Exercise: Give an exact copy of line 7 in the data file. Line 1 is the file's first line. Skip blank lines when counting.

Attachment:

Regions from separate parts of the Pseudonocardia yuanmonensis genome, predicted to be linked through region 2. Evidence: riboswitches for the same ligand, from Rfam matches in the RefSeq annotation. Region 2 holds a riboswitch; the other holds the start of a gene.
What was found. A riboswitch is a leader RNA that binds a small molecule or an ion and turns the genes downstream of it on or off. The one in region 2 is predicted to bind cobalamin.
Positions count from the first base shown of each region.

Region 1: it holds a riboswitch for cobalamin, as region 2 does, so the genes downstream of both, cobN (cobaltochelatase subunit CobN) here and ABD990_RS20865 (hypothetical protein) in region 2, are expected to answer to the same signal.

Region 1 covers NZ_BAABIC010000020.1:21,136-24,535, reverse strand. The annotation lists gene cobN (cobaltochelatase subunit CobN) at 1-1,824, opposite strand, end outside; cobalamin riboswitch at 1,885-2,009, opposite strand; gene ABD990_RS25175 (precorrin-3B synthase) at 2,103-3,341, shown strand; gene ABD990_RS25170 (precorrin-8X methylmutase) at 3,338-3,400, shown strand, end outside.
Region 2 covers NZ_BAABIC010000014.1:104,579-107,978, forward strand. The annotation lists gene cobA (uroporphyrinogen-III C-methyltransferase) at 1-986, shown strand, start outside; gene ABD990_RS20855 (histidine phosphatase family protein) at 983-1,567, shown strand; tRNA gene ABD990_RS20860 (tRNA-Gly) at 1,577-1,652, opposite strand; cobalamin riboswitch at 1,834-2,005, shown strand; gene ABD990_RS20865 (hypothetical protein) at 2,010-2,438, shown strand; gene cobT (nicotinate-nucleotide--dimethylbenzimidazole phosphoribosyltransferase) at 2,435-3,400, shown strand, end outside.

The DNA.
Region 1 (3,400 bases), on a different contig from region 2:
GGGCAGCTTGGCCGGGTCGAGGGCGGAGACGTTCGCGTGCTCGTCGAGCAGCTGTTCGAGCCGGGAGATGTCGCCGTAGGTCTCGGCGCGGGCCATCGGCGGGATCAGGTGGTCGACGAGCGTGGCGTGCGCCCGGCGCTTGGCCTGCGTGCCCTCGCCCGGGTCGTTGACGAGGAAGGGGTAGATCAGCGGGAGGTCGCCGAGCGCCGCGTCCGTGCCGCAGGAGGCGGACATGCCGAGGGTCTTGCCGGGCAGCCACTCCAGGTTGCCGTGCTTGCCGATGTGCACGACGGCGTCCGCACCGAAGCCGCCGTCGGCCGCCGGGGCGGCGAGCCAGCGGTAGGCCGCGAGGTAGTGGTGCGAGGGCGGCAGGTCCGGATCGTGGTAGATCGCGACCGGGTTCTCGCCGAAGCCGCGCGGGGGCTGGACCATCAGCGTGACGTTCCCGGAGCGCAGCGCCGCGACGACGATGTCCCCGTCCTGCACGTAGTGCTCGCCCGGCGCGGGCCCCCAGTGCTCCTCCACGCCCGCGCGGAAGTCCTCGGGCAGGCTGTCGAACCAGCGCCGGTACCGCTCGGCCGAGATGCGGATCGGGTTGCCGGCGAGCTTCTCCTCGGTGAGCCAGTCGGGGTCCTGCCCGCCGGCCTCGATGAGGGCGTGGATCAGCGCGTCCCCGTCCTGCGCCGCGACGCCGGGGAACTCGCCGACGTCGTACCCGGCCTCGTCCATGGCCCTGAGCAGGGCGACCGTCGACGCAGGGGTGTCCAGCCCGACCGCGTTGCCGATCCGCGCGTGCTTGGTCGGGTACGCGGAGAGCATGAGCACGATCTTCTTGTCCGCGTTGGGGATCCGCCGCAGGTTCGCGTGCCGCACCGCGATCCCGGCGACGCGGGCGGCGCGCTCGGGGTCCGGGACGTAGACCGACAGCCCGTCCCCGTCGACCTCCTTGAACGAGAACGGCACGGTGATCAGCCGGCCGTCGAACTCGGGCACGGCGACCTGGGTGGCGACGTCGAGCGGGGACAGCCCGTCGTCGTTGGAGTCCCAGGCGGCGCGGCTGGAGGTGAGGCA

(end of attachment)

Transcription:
The DNA.